Also use super glue only when you are comfortable doing so. If you are worried you won’t be able to super glue your cut properly – say your hands are shaking or you just don’t feel confident you’ll be able to do it by yourself – pass and use a bandage or stitches, or seek medical help from a professional instead. Don’t ever do anything you’re uncomfortable with. Cuts can get infected and infected cuts are dangerous.

Guide to Using Super Glue

1. First and foremost, always irrigate wounds and use a disinfectant (alcohol works) before sealing with medical glue. You really don’t want to trap all sorts of nasty things inside what is essentially an acrylic bubble with direct access to your bloodstream. Check out my full article on infected cuts for a refresher of the signs of infection and why you should be super careful from the start; infection is no joke.

2. Make sure the cut is an ideal candidate for super glue (see sections “When Should You Use Super Glue to Seal a Cut?” and “When Shouldn’t You Use Super Glue to Seal a Cut?” to figure out how – and if you haven’t yet read them cause you were skimming – tsk, tsk!!)

3. Proceed to wait until bleeding has subsided by applying pressure around the wound. If the wound is acting like a faucet, it’s a pretty good sign that you need to get to a hospital to get a doctor to patch you up ASAP with some stitches! Otherwise, if the bleeding subsides, proceed to the next step.

4. Gently bring the wound closed without using excessive pressure. Essentially, use a delicate pinch. A natural seal is all that is required, so don’t get crazy and clamp down to the point of bruising. I mention this because I have seen a friend overdo the pinching “to make sure nothing gets in.” Not a good idea and definitely not needed.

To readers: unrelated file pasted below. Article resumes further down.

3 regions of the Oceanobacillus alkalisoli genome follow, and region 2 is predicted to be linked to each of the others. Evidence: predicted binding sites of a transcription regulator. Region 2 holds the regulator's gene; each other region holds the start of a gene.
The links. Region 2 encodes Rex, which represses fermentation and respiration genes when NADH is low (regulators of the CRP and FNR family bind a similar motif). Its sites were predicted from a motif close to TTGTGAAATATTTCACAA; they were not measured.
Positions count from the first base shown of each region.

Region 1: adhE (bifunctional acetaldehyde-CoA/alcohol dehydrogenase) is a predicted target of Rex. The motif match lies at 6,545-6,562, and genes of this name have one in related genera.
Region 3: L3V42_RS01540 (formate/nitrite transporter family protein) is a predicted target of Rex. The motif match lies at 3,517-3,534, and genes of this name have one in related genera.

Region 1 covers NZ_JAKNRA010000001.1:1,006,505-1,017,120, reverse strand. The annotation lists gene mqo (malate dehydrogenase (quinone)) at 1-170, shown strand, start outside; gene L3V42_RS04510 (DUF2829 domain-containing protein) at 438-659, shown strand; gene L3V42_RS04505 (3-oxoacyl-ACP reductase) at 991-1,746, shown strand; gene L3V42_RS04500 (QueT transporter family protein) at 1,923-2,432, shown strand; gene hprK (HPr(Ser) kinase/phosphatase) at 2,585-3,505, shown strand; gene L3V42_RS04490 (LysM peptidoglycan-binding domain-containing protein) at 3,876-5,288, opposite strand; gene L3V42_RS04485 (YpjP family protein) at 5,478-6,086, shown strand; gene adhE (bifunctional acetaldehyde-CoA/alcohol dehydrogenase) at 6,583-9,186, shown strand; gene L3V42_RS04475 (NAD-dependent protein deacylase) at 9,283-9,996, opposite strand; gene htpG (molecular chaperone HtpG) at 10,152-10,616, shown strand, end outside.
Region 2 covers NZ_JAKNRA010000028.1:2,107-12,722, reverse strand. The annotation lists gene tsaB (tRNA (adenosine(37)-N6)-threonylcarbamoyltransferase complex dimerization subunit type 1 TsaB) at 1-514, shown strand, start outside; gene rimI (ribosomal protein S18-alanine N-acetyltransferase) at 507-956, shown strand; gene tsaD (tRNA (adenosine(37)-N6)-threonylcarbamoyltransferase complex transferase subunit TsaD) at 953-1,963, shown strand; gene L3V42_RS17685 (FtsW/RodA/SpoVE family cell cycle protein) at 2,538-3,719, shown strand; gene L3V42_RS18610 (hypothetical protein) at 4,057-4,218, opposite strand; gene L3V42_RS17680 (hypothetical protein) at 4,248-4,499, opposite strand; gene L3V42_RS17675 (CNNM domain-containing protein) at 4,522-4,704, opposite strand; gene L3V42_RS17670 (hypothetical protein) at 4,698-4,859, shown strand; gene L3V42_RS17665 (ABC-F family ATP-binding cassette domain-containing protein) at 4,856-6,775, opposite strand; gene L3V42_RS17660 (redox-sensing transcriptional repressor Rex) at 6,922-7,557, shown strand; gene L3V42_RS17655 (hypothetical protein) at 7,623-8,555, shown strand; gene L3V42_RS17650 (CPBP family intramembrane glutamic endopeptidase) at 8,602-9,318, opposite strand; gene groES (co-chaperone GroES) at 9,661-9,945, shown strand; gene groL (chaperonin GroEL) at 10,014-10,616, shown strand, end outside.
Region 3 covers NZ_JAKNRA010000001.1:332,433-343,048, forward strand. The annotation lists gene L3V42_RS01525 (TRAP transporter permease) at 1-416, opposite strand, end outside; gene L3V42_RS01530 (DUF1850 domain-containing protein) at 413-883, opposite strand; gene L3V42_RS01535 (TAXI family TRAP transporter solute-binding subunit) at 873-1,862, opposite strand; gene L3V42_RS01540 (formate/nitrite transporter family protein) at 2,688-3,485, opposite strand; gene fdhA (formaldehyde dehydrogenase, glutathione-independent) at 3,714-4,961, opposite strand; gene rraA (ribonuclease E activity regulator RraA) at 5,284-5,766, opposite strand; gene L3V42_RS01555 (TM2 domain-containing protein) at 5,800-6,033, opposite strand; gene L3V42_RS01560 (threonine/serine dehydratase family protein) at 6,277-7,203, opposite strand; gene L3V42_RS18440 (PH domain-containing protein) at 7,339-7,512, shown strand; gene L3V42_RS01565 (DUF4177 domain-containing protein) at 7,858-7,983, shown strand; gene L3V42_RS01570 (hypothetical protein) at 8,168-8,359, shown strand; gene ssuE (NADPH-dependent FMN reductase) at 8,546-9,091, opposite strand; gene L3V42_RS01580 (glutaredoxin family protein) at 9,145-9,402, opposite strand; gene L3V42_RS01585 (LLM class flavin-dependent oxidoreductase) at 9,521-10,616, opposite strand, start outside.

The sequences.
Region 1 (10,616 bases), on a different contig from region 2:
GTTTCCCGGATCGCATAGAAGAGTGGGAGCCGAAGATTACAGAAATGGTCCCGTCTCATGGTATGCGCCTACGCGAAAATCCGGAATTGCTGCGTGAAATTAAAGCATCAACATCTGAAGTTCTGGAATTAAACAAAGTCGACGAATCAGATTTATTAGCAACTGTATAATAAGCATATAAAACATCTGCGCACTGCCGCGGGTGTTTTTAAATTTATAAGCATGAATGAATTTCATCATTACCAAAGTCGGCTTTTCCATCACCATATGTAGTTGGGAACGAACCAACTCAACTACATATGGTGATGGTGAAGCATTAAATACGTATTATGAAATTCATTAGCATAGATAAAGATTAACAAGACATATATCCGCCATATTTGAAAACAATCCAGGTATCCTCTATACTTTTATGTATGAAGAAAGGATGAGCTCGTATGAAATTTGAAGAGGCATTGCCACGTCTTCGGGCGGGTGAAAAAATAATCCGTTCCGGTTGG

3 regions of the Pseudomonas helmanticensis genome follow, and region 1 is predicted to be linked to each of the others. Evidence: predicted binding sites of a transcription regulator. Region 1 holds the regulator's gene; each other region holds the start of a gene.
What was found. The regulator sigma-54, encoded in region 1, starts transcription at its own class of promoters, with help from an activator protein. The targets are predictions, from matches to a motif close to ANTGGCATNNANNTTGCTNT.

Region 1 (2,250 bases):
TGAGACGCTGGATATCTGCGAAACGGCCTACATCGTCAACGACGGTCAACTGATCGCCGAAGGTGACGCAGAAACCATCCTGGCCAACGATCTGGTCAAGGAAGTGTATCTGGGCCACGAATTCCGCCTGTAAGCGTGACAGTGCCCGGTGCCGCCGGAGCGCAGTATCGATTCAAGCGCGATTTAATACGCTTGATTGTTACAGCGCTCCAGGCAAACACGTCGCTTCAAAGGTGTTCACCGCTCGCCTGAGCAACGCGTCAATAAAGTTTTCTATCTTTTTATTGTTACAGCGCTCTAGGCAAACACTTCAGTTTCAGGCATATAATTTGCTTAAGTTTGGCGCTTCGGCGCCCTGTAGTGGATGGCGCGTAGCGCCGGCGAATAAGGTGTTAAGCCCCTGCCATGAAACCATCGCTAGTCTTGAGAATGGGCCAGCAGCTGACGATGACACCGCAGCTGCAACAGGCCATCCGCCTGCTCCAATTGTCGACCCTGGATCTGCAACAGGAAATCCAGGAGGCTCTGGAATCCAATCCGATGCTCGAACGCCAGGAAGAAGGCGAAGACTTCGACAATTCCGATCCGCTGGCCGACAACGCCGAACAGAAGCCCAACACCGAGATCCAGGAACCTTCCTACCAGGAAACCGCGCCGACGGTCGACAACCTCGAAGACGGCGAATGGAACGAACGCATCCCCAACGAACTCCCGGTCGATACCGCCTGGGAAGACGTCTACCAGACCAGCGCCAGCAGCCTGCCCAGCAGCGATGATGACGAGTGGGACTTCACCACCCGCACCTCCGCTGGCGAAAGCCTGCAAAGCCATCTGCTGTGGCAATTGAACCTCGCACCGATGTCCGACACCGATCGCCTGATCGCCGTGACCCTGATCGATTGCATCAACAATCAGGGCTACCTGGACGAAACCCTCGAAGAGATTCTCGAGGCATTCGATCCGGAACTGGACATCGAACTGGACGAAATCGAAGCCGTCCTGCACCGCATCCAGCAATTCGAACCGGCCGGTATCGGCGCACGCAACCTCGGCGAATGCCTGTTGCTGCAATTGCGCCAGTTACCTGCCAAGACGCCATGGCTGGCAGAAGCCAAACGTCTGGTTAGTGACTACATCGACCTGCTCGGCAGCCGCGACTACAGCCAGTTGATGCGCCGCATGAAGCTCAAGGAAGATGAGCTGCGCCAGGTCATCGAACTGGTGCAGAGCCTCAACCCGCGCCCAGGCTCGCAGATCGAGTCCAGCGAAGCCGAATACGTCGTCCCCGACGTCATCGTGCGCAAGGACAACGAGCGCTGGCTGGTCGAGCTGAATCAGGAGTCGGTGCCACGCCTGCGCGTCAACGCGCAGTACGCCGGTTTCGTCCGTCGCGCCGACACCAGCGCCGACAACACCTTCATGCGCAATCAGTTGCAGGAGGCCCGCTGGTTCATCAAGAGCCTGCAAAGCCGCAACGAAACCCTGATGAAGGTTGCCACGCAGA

5. Apply a thin layer of the superglue and wait for the super glue to cure. This will create an impermeable layer above the wound. If you add too much glue too quickly, the super glue will take a longer time to cure, and that’s really not ideal. So again, thin layer and don’t overdo it. You can always add a little more if it’s needed (though it probably won’t be).

6. Don’t be an idiot like me and try peeling off the super glue yourself. Wait for the super glue to fall off naturally. And it will. You just have to be patient (unlike me!). Scratching away at the top layer of superglue is a terribly bad idea because you’re running the completely unnecessary risk of re-opening the wound, potentially getting it infected, and then needing to start the process of disinfecting and sealing all over again (guess how I know!).